Spontaneous Science

By Tara Israelson – Nīkau Head Teacher – Preschool

I was once asked how we, as Montessori preschool teachers, incorporate science into our curriculum.  I had to think for a moment to figure out how to answer, because it’s not a simple answer.

You see, in our preschool classrooms we don’t have many activities with the sole purpose of investigating a scientific concept. Instead our Montessori curriculum invites the child to engage in what we like to think of as “spontaneous” science – the sensorial experiences of different concepts in real time, directed by the children.  Preschool children explore the world with their senses and when they make scientific discoveries, sometimes by accident, we, as teachers, have the privilege of watching the wonder unfold without having to always explain the science behind what they have experienced.

A 3-year old child, who mixes paint at the easel, will discover by accident one day, that blue and yellow make green and the next time they choose to paint they may put blue and yellow together again to see if green appears.  A child building the Pink Tower may attempt to build the tower upside down and will watch as it topples due to insufficient support.  An attempt may be made again, with a different block at the bottom and the tower may stand, or not.  This is how the preschool aged child develops their own working theories about the world and we want to allow these theories to form without a lot of “spoilers”.  So, rather than tell the child that blue and yellow make green and then invite them to prove our theory, we wait for the child to figure it out and tell us.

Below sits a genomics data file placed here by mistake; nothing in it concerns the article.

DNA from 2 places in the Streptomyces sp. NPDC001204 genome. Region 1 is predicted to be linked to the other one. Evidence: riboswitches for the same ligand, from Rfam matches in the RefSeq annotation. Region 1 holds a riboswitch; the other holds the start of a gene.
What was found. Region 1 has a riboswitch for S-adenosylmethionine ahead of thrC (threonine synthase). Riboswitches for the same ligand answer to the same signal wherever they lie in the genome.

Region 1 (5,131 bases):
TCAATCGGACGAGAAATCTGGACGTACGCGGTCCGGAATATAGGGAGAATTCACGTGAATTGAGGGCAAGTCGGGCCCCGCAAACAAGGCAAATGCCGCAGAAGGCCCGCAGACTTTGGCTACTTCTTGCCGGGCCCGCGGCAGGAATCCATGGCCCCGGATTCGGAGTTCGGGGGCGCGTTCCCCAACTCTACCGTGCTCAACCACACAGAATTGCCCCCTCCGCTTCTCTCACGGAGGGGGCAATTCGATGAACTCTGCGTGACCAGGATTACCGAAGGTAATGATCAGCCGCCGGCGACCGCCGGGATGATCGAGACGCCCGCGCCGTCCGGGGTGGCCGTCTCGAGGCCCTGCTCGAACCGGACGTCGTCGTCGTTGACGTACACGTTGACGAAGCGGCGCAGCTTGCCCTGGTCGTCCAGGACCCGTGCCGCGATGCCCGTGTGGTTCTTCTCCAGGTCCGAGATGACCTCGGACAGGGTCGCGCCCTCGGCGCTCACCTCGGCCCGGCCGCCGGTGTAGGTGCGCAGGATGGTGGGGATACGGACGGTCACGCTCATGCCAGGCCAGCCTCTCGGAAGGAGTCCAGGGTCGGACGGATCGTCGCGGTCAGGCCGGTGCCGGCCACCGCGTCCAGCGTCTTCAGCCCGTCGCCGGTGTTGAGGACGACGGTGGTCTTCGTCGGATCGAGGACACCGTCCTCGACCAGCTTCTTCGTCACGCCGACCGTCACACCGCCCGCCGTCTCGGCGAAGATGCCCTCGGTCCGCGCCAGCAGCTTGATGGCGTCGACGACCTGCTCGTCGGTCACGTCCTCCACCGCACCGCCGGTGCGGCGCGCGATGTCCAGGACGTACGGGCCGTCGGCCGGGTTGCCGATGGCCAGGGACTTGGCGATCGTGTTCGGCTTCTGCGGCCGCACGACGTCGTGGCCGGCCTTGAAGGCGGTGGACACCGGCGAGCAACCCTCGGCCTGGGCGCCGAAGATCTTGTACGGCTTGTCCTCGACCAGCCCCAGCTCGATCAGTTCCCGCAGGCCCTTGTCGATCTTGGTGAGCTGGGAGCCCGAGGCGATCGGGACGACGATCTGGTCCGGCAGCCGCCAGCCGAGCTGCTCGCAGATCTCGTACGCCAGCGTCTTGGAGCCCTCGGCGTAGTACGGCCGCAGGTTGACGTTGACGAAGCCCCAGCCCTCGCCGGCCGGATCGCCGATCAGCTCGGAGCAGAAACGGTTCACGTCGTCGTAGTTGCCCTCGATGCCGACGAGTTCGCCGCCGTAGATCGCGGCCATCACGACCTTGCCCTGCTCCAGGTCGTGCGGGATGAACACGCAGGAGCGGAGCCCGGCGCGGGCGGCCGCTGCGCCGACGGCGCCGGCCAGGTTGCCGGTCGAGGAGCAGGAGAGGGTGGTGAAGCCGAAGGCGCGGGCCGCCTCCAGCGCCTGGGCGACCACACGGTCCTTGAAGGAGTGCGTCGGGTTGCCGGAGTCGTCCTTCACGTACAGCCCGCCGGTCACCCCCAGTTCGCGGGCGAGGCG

Having said that, kaiārahi (teachers), do not ignore the science happening around them!  We support children by naming their experiences; a surface can be “rough” or “smooth”. We also ask questions when we can see a child needs help; we might ask, “Where do insects like to hide?” when a child is struggling to find them.   Children make sense of the world through their discoveries and their ability to share them with others.  This idea is so powerful for young children, that they can work together alongside a friend or a teacher and solve a problem, or hypothesize and then experiment to determine whether their hypothesis was correct.  We listen and we stand back as they explore and experiment and we often guide them with questions, as they try to make sense of something new they have experienced.

As children grow older, they refine this technique further, but for our preschool tamariki it is so important to be given the space to truly explore, try something new, and share their findings with their community.

Through their daily work and play in our Montessori classrooms, these children are laying the foundation for future scientific study.  Not only are they developing working theories about the world that they will further investigate in primary and secondary school, or even in their adult careers, they are also building confidence in themselves as explorers, scientists, discoverers and pioneers.  Their minds know no limits, their hands are their tools, the world is their laboratory.